Notational, No. 22

Isn’t electricity a mysterious thing? Wasn’t it Benjamin Franklin who tied a key to a kite? We live in such a mysterious universe, don’t we? Some people say that science clears up all the mysteries for us. In my opinion it only creates more!

✧ Tennessee Williams, The Glass Menagerie

Amanda’s frivolous banter not only insinuates but also declaims a persistent reality, one that springs tenaciously from a devision of knowledges that springs from a modern bias. The conviction that comprehension and control of nature is a kind of revelation which remains unrelated to the understanding of human life, especially as it unfolds in day-to-day routines, obscures our imbrication with the very forces which have threatened us, and forced us to adapt, whinge, and pray to be delivered from for most of our frenetic history. To be sure electromagnetism is mysterious, as all action at a distance is mysterious; as light is mysterious, and the energy which drives all the motors of action. More, the mysteries of our universe do not collapse in the face of modelling and control, but multiply, and present new questions to replace the ones predictably answered. As a flippant toss of phrase isn’t what she’s saying eerily apropos? To point out that there is an outside and an inside to human experience—that the world continues to threaten and bamboozle us despite our research and inventions—is an indisputable truism; but is it not also something that genuinely needs to be contended with, not just when the lights burn out, but when we feel complacent and at ease with the idea of a “safely” manufactured environment, even though there is nothing to mediate between any bit of matter or energy, anywhere, that is not natural. Mystery remains nature’s default.

ben-franklin-kite-woodcut

Presence

present

Expectation is a curious orientation. At its heart, it is a state that we feel entitled to. When we turn ourselves outward, grasp invisibly into the future, and take hold of a thing un-yet realized . . . something about that feels justified; even if it doesn’t feel so very realistic. What we expect draws within and coalesces around a core of right: as if some deeper reasoning has been at work, drafting a bill that comes into effect at midnight. From inside our subjectivity: the eager public: ourselves: we have been given just enough grounds to dwell upon even our most modest desires and our willingness to be spoiled. There is something in the future that we feel we deserve just as much as we want.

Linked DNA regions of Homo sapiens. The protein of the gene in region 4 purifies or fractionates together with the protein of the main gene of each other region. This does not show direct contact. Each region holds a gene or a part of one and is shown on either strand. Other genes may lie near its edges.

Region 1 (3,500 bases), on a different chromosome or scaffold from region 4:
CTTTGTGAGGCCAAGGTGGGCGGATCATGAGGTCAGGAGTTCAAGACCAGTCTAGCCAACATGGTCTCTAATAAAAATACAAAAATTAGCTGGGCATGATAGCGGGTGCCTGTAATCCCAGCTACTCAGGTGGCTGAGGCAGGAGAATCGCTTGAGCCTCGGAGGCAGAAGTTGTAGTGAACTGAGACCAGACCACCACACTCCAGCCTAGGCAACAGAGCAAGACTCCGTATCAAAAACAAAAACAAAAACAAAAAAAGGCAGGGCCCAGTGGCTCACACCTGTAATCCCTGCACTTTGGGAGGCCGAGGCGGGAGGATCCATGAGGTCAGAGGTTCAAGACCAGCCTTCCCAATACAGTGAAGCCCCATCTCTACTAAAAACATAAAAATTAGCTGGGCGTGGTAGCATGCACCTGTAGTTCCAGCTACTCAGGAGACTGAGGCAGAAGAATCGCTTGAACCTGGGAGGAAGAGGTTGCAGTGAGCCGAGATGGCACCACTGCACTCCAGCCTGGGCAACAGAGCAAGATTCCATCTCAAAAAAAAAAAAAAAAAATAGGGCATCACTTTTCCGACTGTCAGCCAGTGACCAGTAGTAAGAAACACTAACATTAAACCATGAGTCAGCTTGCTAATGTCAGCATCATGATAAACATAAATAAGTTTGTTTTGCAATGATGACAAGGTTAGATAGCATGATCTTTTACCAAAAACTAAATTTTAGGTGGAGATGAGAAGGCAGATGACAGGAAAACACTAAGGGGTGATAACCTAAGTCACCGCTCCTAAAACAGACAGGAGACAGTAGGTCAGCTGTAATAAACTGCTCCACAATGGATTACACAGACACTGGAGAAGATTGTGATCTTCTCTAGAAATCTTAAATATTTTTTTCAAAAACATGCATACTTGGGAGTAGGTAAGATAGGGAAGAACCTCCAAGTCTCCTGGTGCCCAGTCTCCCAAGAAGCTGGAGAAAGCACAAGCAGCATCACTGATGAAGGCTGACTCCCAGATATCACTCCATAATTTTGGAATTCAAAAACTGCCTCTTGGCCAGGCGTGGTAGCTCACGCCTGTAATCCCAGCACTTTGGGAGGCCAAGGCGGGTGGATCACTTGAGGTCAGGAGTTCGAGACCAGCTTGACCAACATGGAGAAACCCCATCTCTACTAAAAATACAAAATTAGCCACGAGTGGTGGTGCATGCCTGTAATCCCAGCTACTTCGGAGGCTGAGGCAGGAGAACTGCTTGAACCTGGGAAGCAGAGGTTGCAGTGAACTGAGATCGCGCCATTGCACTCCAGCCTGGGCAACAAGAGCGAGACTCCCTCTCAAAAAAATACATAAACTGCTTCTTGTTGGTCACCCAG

Often what comes to be revealed on the day is both a fulfillment and a desolation; a raw recognition or conversely equal disappointment. Jubilation. Despair. The accumulated evidence of many tomorrows waited out has its own way of making us feel adequate but out of sync. We are led to invest in the coming moment, to foresee a kind of destiny upon its arrival. Life, it may be said, encourages it. Patterns emerge effortlessly, and we project them on a luminous screen that banners across the approaching morning.

To expect, in the true sense of the word, carries with it an array of consequences. To expect brings all stray desires home with you, but snappingly hungry and irritable about the meal that’s on offer. In reality, and I speak broadly, the random, unforeseeable nature of even the simplest outcomes means that our dreams are constantly thwarted; but also that the most reasonable drafts detailing our rights in the future promised by ourselves to ourselves refuse to manifest faithfully. Our fictions are choked with characters perfectly adapted to the whims and uncertainties of their time and place. The sleuth susses out the criminal, rarely surprised by the knave’s nefarious endgame—but together they’ll often talk it out, until all the motivations are clear. The valiant and perspicacious leader addresses the crowd—but wasn’t he always sure of persevering, and wasn’t the defeat in line with his expectations from the beginning? The Machiavellian plots of the mastermind results in a coordinated pulling of all the strings of countless hangers-on, and puppets, wound in clockwork, dance according to the might of the right she has invested her powers in. The dream of a dream realized is reinscribed over and over. We might expect that at some point our own hard-won deductions, inductions, or abductions will someday work out for us unequivocally. The projected rights of tomorrow will work out right in an end befitting our creative drafts.

This is a season of expectations. Despite the anti-climaxes of ambitions thwarted and dreams unrealized—relationships, presents, and events unrequited despite our unquestionable deservedness—the holiday season is a lesson in acceptance, of things as they are with all of their unexpected manifestations. Our right to the future can only ever be approximate, just like everything else. What we see coming our way, behind the luminous screen, resolves itself into view as it crests the horizon. Is that what I was waiting for?

Yes. This is what you get.